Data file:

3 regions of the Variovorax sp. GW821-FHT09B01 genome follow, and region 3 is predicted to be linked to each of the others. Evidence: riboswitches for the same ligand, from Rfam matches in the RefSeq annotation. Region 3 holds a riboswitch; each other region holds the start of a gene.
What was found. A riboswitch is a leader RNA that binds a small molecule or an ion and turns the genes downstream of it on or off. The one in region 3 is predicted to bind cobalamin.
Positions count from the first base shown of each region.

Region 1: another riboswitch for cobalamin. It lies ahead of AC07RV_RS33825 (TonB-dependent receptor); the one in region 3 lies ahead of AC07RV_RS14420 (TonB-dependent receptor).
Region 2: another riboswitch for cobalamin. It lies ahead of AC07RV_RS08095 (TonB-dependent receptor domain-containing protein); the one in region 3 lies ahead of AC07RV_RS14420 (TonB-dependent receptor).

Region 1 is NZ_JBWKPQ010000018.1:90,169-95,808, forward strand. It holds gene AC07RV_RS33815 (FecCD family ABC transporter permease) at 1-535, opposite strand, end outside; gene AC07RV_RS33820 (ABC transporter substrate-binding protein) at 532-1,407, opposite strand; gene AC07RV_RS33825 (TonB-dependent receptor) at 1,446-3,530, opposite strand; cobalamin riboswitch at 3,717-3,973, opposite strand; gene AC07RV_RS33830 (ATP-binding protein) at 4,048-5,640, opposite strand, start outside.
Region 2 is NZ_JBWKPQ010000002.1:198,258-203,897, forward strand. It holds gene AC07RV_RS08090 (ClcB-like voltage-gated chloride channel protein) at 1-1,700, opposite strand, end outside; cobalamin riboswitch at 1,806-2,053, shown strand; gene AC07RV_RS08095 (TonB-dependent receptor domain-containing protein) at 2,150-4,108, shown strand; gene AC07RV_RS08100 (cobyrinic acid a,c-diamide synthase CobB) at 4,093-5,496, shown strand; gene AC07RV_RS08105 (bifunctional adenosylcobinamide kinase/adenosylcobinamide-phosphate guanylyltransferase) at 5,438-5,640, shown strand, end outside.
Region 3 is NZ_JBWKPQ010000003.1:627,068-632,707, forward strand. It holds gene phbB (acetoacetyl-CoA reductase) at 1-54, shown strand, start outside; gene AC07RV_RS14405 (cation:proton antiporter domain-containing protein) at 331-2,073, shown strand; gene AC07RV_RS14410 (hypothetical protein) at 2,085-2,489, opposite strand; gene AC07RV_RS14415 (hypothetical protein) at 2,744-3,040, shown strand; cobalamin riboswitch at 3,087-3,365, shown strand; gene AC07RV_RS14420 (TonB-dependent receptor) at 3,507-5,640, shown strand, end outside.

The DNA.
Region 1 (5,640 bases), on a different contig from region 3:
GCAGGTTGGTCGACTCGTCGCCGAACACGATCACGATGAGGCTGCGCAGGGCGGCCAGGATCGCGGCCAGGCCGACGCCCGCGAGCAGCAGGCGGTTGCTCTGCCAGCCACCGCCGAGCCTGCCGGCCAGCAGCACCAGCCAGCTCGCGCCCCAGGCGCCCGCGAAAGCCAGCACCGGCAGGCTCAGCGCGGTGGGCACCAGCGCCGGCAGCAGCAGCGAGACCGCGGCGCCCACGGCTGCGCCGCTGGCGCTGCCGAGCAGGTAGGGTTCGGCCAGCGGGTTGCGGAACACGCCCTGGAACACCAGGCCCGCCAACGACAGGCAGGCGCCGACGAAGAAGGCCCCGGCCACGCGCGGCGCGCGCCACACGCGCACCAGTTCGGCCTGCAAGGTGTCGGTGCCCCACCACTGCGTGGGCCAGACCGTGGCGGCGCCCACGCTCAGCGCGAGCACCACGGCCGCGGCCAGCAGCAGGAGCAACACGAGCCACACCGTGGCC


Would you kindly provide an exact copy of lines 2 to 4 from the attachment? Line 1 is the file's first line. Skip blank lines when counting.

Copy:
What was found. A riboswitch is a leader RNA that binds a small molecule or an ion and turns the genes downstream of it on or off. The one in region 3 is predicted to bind cobalamin.
Positions count from the first base shown of each region.

Region 1: another riboswitch for cobalamin. It lies ahead of AC07RV_RS33825 (TonB-dependent receptor); the one in region 3 lies ahead of AC07RV_RS14420 (TonB-dependent receptor).